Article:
The image configuration directory.

Image configurations are in directory /usr/share/kiwi/images

There is a BETA example of the kiwi-desc-qemu-vmdk package is available in:

To have a basic configuration its easy to make a copy of the image configuration directory it provides.

cp -a qemu-vmdk-suse-10.2

This directory contains

root          - This directory contains all the files that shall be copied to the final image
                For example you can create directory etc and place your ntp.conf in it. Or your passwd/shadow files                 

repo          - A extra repository directory where extra rpm files are placed used in the installation     - Configuration file that contains the actions executed inside the chroot environment of the image.
config.xml    - Configuration file of the image parameters.      - My buildscript for lazy people, actually just the commands to build the full image.

First modifications so that the system actually works.

There have to be modifications in two directories

Your own new image directory


And the boot image directory you are going to use


In both you have to change the source directories you use in the config.xml file.

The one in vmxboot

        <repository type="yast2" status="replaceable">
                <!--<source path="opensuse://10.2"/>-->
        <source path="/image/dist/full-10.2-i386"/>            <---------- change this one to your resources

And the one in qemu-vmdk-suse-10.2-myownversion extended to use two repositories, I added in this example the repo directory so you can add personal packages. You can also put a third one, with all updates. Just make sure that the updates are only the ones of the right architecture.

       <repository type="rpm-dir">
        <source path="this://repo"/>

       <repository type="yast2">
                <!--<source path="/image/CDs/full-i386"/>-->
                <!--<source path="/mounts/machcd2/consistent/full-i386"/>-->
                <!--<source path="opensuse://SL-OSS-factory"/>-->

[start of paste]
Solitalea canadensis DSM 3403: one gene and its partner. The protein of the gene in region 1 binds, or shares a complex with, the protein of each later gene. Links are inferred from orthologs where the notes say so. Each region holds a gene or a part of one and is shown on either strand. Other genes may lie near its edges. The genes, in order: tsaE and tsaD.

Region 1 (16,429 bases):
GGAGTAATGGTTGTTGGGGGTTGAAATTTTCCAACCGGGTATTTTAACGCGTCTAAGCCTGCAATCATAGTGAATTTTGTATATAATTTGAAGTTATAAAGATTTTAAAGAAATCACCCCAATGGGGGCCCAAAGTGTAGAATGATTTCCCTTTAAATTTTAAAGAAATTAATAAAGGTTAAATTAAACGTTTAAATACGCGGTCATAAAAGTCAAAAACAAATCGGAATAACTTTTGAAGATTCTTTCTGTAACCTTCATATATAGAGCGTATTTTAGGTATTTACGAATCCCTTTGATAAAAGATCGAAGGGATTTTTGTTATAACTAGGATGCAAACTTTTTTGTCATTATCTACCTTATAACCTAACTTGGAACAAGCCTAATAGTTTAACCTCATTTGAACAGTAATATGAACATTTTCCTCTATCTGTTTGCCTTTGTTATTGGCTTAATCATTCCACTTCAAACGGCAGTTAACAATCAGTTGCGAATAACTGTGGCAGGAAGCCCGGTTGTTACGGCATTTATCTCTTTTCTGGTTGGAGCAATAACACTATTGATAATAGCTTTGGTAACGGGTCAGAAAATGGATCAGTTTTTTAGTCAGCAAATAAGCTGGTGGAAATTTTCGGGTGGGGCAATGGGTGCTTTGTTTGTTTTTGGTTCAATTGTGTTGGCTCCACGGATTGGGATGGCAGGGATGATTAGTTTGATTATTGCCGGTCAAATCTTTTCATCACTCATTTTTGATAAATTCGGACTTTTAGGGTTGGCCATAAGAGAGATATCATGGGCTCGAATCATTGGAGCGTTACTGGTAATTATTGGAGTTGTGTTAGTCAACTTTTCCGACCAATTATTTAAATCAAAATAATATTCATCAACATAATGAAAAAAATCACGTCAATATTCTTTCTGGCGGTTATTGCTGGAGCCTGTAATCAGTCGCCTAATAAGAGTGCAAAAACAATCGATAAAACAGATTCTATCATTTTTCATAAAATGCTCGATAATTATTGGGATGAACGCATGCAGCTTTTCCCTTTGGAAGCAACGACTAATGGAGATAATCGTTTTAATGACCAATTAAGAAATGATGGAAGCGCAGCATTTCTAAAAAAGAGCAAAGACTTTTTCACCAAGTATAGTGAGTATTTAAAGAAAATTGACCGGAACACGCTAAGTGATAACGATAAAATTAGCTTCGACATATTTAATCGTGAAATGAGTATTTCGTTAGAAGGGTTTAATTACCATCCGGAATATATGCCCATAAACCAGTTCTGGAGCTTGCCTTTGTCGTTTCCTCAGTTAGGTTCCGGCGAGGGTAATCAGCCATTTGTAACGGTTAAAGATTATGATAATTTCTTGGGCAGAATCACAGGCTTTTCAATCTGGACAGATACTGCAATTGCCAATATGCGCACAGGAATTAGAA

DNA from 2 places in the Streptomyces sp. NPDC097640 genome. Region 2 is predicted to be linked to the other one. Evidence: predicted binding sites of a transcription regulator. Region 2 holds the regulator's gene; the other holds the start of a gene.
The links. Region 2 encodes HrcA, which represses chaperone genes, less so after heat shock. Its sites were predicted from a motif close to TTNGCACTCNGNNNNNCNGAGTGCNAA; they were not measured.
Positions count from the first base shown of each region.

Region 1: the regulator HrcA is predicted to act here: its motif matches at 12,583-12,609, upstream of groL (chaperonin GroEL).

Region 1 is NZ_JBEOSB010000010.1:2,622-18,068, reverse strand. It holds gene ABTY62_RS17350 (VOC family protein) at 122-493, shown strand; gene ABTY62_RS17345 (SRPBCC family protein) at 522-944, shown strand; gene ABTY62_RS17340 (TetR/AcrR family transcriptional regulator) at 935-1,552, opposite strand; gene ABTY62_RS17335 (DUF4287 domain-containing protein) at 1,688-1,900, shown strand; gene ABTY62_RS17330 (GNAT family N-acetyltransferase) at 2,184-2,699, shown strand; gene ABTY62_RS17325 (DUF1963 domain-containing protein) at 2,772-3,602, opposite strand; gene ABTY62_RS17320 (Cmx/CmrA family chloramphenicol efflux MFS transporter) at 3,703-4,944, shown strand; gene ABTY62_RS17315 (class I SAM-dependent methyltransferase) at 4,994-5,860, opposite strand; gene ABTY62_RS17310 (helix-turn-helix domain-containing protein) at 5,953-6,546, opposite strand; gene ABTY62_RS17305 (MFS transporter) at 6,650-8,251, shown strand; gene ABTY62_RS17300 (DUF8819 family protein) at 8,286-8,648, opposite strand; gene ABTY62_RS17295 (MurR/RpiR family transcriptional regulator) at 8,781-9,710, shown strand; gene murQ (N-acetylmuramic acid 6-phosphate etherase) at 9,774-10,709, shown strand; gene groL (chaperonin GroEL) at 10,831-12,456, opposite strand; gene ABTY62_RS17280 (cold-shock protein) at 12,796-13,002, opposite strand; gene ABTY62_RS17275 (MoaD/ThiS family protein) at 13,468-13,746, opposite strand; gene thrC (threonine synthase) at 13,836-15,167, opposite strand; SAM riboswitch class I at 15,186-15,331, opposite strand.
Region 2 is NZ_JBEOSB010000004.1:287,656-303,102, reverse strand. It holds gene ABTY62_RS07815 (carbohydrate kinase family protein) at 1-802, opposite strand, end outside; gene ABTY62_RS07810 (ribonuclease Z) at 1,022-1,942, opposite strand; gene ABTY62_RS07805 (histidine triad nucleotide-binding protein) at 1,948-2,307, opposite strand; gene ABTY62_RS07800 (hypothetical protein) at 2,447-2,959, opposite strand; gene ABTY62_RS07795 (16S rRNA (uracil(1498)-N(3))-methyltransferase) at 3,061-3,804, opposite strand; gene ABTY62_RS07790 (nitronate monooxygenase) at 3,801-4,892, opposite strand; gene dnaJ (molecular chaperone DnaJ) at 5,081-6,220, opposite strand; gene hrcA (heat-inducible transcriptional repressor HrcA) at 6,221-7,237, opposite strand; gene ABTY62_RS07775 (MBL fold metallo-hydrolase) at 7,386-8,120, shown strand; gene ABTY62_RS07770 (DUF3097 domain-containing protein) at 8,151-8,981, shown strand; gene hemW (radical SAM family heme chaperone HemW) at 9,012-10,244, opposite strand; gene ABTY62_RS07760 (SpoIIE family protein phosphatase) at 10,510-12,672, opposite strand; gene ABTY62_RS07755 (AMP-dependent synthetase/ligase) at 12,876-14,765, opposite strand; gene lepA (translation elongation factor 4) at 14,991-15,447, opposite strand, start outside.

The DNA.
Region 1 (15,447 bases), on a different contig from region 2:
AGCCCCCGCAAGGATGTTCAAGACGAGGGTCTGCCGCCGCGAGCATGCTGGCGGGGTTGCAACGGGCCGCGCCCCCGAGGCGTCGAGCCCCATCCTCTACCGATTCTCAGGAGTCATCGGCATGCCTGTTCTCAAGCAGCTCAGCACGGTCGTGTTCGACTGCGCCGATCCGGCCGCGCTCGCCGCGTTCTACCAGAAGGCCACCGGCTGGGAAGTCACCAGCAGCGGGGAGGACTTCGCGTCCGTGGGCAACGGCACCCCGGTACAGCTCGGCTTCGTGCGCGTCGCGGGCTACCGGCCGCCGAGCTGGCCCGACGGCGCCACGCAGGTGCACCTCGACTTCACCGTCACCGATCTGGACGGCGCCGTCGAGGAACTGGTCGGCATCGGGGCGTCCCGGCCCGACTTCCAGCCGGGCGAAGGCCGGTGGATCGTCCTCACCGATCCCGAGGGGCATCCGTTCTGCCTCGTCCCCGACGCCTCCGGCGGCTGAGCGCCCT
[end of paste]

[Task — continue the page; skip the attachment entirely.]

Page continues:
<source path="/vm/res/oss102"/>                   <---------------- change this one to your own resources

Optional you can change the script to reflect the environment and be lazy in building.

configdir=/usr/share/kiwi/image/qemu-vmdk-suse-10.2-myownversion <---- change it to your config dir
buildroot=/vm/kiwi-builds/oss102                                 <---- change it to where you want the build to be created
imageroot=/vm/kiwi-images                                        <---- change it to where you want the images to be created 
buildarch=i386                                  <---- because I build on a x86_64 system I have to tell him I want a i386 or x86_64 image                           

# Remove buildroot before starting

cleanup=yes                                      <---- otherwise I get the error "already exists" when I rerun the image build.

So now you should be able to build a 2700 MB test image.

So you either start it with ./

or on a i386 machine, just replace the variables with your real directories. And start the commands by hand.

kiwi -r $buildroot -p $configdir
kiwi -c $buildroot -d $imageroot

Now you should have a basic image, if you run it with vmware, xen or qemu it should install the bootloader on the first run and then you have a running image.

The root password is linux.

Step 4 Creating your own specific Images.

The config.xml file